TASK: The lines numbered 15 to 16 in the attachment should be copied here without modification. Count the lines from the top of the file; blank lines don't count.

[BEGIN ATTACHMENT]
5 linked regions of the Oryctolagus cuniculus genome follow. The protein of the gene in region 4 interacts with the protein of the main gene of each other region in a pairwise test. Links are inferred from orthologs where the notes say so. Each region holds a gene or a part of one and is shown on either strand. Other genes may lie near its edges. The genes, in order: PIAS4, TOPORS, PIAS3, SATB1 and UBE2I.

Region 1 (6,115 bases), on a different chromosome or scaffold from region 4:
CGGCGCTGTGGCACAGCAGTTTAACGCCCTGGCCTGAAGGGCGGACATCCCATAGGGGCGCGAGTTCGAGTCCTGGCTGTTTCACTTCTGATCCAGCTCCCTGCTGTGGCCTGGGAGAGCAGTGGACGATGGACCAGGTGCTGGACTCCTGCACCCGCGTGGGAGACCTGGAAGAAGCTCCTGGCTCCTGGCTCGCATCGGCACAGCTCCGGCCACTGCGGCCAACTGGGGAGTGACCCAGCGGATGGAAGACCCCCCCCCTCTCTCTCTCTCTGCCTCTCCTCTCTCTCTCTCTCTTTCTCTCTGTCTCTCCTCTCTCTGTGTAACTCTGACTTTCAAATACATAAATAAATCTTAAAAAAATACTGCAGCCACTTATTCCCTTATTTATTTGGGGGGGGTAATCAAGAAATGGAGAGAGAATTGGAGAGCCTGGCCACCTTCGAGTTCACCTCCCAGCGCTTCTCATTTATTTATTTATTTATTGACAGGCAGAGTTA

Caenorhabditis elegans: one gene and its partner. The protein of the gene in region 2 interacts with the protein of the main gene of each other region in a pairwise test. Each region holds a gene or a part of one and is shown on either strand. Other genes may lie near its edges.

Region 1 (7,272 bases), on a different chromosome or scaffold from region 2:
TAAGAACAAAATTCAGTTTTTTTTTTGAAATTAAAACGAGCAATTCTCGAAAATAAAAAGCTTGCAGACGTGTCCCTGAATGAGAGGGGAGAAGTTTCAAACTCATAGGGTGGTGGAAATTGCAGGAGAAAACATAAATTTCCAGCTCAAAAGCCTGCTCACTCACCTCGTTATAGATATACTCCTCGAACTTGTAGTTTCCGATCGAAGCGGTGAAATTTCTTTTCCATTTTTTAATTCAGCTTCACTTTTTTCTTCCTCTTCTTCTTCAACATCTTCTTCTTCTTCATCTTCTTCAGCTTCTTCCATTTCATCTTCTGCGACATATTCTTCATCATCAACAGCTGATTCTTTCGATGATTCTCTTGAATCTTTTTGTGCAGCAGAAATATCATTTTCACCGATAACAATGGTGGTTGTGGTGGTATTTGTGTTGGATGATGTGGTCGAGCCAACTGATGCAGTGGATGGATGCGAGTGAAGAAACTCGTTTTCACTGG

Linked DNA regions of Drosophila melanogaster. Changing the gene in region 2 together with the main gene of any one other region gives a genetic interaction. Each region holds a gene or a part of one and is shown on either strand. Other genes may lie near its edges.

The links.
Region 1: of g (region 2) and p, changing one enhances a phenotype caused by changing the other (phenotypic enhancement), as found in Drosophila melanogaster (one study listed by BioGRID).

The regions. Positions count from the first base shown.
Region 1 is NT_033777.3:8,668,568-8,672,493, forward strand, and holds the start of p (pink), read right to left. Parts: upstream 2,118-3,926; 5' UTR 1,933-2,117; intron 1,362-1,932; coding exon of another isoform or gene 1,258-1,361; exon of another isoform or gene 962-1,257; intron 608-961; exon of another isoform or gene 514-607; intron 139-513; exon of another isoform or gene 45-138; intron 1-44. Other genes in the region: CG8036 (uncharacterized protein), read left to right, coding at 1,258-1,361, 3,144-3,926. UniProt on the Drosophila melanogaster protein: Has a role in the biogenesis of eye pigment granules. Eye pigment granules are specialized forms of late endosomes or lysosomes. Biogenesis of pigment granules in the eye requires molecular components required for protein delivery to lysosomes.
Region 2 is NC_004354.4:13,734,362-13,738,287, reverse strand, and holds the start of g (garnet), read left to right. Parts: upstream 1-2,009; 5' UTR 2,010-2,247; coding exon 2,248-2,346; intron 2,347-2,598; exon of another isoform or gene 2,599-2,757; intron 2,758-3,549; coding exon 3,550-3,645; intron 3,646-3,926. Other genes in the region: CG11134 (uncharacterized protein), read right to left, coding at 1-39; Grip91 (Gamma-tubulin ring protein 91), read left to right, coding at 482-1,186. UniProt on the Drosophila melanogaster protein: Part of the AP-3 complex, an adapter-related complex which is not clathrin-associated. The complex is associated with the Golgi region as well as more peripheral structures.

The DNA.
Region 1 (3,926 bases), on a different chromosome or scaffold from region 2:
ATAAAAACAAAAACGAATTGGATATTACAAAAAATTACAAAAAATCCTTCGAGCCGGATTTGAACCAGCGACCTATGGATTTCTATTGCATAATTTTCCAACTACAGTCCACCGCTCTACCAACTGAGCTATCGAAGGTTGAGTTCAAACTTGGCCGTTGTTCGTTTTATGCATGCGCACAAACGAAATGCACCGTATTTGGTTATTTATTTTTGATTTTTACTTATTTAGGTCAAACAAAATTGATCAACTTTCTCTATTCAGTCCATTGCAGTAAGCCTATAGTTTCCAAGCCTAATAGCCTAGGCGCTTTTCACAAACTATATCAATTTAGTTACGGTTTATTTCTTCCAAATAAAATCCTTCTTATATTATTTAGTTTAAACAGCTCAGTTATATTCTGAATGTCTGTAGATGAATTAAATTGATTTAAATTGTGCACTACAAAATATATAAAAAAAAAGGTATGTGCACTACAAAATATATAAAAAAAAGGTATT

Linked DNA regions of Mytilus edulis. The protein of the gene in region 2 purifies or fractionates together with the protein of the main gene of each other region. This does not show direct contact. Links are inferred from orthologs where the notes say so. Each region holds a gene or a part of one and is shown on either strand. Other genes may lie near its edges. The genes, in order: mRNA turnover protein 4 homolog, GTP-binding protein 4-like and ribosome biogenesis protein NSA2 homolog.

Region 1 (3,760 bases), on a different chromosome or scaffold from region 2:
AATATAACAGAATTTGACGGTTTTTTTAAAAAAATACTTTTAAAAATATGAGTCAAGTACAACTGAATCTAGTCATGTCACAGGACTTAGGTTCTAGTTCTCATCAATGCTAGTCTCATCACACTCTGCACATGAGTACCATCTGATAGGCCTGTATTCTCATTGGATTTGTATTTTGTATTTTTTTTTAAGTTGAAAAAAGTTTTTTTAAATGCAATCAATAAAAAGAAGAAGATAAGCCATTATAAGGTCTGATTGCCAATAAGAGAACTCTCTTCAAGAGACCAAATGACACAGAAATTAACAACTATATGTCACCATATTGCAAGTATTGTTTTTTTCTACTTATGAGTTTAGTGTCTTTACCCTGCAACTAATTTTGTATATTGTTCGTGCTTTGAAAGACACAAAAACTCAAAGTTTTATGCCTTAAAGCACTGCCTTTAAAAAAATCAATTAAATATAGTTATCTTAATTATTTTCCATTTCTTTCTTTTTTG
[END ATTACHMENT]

ATAAAAACAAAAACGAATTGGATATTACAAAAAATTACAAAAAATCCTTCGAGCCGGATTTGAACCAGCGACCTATGGATTTCTATTGCATAATTTTCCAACTACAGTCCACCGCTCTACCAACTGAGCTATCGAAGGTTGAGTTCAAACTTGGCCGTTGTTCGTTTTATGCATGCGCACAAACGAAATGCACCGTATTTGGTTATTTATTTTTGATTTTTACTTATTTAGGTCAAACAAAATTGATCAACTTTCTCTATTCAGTCCATTGCAGTAAGCCTATAGTTTCCAAGCCTAATAGCCTAGGCGCTTTTCACAAACTATATCAATTTAGTTACGGTTTATTTCTTCCAAATAAAATCCTTCTTATATTATTTAGTTTAAACAGCTCAGTTATATTCTGAATGTCTGTAGATGAATTAAATTGATTTAAATTGTGCACTACAAAATATATAAAAAAAAAGGTATGTGCACTACAAAATATATAAAAAAAAGGTATT

Linked DNA regions of Mytilus edulis. The protein of the gene in region 2 purifies or fractionates together with the protein of the main gene of each other region. This does not show direct contact. Links are inferred from orthologs where the notes say so. Each region holds a gene or a part of one and is shown on either strand. Other genes may lie near its edges. The genes, in order: mRNA turnover protein 4 homolog, GTP-binding protein 4-like and ribosome biogenesis protein NSA2 homolog.